multiplayer,” Sonny said. “We wanted to give even the most casual fans a
place to get started and step up their game by looking at maps, trying
suggested loadouts, or visualizing their performance.”

“Elite”
also allows players to filter their view of the experience in ways that
are more relevant to them. For instance, leaderboards, which show how
well a player is doing worldwide, can now be fine-tuned for a player.

“Our
hunch is that the average guy doesn’t care if he’s ranked 1,000 or
100,000,” said Noah Heller, product director at Beachhead Studios. “But
we think he’ll care about whether he’s ranked first among his friends or
enemies. We try to apply this principle to a lot of our features — what
do our most passionate fans like and how do we make it more appealing
to everyone?”

“Call
of Duty” isn’t the first game, or even shooter, to create a service
that tracks a player’s stats. “Halo Reach” and “Battlefield 3,” to name
two, both have robust stat tracking services. But Jamie Berger, vice
president of Call of Duty Digital, says that “Call of Duty: Elite” is
different.

“We had a singular focus on building
something truly unique and tailored to the ‘Call of Duty’ players,”
Berger said. “For inspiration, we actually spent more time benchmarking
thought leaders in completely different markets, such as financial
services, dating services, fantasy sports, and social networking than
traditional gaming services.”

That resulted in
some odd inclusions, like Elite TV. Elite TV, only available to paying
members, will deliver episodic video content created by Hollywood talent
like Will Arnett, Jason Bateman, and Tony and Ridley Scott. Bateman and
Arnett will deliver smack-talking “Noob Toob,” while the Scotts will
bring “Friday Night Fights” to Elite TV.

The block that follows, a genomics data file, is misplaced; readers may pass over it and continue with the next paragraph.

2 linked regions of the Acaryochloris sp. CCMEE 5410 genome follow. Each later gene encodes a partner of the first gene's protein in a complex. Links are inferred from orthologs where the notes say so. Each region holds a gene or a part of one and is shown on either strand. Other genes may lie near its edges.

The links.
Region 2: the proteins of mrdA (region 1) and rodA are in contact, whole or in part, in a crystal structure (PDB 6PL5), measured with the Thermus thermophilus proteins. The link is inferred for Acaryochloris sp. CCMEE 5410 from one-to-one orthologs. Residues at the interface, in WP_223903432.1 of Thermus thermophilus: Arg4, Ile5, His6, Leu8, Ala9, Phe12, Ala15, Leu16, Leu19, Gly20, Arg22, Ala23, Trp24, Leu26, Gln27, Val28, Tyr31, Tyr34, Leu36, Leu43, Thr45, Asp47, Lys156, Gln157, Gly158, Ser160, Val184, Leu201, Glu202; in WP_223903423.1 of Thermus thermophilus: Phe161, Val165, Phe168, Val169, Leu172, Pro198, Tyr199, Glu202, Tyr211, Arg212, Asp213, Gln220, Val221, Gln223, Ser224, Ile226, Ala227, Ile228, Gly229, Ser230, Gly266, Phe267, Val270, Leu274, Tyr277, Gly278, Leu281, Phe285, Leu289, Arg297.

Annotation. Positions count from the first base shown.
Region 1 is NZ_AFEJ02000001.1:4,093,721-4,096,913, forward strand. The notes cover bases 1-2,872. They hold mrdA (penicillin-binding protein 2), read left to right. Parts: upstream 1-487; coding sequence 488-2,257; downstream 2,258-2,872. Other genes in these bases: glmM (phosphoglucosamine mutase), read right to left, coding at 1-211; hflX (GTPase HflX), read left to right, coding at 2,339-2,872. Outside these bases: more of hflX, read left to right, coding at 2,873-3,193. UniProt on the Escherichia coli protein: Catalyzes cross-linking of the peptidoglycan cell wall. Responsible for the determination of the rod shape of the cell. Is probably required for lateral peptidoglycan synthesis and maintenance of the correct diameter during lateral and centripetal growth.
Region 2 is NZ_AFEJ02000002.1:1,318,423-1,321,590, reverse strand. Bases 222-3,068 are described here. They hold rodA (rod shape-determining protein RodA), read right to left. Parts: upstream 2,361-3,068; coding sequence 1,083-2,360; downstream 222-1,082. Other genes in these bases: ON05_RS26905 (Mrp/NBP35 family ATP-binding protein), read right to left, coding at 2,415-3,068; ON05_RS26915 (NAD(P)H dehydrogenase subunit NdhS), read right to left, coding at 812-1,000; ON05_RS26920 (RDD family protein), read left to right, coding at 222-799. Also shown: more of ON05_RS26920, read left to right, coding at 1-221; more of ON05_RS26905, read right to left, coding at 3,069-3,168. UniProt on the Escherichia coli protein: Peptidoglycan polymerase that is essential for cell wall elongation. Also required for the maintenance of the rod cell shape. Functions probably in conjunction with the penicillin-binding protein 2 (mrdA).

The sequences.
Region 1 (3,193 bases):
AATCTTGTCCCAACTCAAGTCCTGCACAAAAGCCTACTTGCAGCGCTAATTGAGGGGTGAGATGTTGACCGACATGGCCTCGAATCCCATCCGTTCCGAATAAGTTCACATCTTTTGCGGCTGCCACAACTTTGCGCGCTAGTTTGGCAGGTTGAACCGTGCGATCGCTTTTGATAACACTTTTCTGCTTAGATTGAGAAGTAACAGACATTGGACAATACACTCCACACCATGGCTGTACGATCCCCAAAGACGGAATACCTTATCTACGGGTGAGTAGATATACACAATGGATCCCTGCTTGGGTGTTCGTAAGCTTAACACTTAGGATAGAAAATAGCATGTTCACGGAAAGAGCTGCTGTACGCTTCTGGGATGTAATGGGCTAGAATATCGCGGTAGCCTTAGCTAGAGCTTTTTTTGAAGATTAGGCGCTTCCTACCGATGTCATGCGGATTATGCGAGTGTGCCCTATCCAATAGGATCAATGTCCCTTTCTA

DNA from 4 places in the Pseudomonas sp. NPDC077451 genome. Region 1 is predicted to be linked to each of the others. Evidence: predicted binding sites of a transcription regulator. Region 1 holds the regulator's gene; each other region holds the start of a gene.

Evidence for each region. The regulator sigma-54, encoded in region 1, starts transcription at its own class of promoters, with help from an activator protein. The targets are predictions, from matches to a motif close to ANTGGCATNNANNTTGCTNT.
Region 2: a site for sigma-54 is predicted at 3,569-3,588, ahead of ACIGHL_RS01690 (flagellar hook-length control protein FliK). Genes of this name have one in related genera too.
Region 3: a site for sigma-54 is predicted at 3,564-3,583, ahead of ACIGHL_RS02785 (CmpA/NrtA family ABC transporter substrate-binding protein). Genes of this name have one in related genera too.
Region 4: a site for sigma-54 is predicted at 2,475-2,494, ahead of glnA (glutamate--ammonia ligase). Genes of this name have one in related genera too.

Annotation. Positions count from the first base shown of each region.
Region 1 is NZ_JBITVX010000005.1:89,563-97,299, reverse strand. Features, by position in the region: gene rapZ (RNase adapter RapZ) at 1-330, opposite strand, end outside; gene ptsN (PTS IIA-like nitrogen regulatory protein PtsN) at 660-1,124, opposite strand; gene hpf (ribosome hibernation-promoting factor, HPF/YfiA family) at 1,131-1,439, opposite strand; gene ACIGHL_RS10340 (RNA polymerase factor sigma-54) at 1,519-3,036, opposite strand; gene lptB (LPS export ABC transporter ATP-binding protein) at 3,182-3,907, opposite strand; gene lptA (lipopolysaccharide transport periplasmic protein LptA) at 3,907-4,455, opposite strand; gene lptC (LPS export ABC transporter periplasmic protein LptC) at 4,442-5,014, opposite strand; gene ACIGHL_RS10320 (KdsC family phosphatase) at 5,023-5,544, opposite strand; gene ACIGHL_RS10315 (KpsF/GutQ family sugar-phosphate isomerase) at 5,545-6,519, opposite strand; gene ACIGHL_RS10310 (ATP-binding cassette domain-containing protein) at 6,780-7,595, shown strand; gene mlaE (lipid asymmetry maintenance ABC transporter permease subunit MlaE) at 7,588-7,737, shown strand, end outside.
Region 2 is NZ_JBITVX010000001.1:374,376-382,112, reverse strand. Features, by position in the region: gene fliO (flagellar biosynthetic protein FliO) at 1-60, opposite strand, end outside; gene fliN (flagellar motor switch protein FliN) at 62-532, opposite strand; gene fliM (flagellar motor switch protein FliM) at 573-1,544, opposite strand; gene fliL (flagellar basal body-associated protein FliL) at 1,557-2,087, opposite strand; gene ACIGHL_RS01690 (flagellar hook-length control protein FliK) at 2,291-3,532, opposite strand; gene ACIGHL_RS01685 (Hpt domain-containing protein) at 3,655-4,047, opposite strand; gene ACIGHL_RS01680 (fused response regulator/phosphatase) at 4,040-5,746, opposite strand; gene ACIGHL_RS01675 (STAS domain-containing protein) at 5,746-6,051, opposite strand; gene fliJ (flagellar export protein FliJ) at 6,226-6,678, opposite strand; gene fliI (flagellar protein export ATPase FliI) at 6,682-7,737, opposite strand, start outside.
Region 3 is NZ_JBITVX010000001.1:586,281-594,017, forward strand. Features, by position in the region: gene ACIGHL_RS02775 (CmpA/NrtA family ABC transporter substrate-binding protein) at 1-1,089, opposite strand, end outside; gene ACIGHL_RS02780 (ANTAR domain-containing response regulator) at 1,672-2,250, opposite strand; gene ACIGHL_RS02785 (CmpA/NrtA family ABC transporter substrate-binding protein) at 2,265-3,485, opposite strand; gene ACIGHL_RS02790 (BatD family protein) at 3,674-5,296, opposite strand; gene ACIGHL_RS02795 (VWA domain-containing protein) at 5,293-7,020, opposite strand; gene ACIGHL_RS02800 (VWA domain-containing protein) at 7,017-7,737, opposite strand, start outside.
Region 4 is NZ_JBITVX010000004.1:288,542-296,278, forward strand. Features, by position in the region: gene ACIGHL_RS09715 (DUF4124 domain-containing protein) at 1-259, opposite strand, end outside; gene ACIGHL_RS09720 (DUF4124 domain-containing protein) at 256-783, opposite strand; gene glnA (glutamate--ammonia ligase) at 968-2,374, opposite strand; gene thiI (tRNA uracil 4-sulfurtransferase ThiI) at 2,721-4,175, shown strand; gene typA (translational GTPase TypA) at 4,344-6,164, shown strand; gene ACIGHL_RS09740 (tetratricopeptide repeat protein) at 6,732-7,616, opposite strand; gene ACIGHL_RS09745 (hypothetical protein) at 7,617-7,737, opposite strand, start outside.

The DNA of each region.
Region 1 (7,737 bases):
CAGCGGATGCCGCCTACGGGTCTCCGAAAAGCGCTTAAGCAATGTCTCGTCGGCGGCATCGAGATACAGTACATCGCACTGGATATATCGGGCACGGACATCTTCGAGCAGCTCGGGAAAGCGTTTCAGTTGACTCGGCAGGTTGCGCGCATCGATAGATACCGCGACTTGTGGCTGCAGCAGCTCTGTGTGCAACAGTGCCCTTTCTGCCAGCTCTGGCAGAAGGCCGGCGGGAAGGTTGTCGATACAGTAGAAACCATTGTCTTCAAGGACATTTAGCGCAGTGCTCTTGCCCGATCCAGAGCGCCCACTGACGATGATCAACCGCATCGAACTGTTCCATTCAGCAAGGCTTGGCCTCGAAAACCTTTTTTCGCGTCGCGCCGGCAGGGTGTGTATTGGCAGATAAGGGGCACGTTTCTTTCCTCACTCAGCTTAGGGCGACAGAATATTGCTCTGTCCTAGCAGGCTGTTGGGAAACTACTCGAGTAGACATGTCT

“We like
to use the analogy of sports when we talk about ‘Call of Duty Elite,’”
Berger said. “If you love football, sometimes you want to play football
with your friends, or study your Fantasy Football team, watch a game on
TV, or sometimes be entertained by Sports Center talking about football.
Elite TV behaves the same way, where you may just want to be
entertained when you can’t actually get in front of your console. It’s a
great experiment in expanding the idea of a gaming service.”

Activision
knows not everything it’s trying now will survive “Elite’s” continuing
evolution. Already the team has lined up new content, like Clan
competitions, and new ways for players to challenge their in-game
enemies. Other changes are destined for “Elite” as well, once it goes
live.

“’Call of Duty Elite’ has given us the
opportunity to try a lot of new things, especially ways to emphasize the
competitive and social elements of online shooters,” Sonny said. “Our
focus is to bring new ideas to the table. Could Leagues work in ‘Call of
Duty’? Is it interesting to compete with only sniper rifles or stabs to
the back?”

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Brian
Crecente is managing editor of Kotaku.com, a video-game website owned by
Gawker Media. Join in the discussion at kotaku.com/tag/well-played.

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%uFFFD 2011, Kotaku.com (Gawker Media).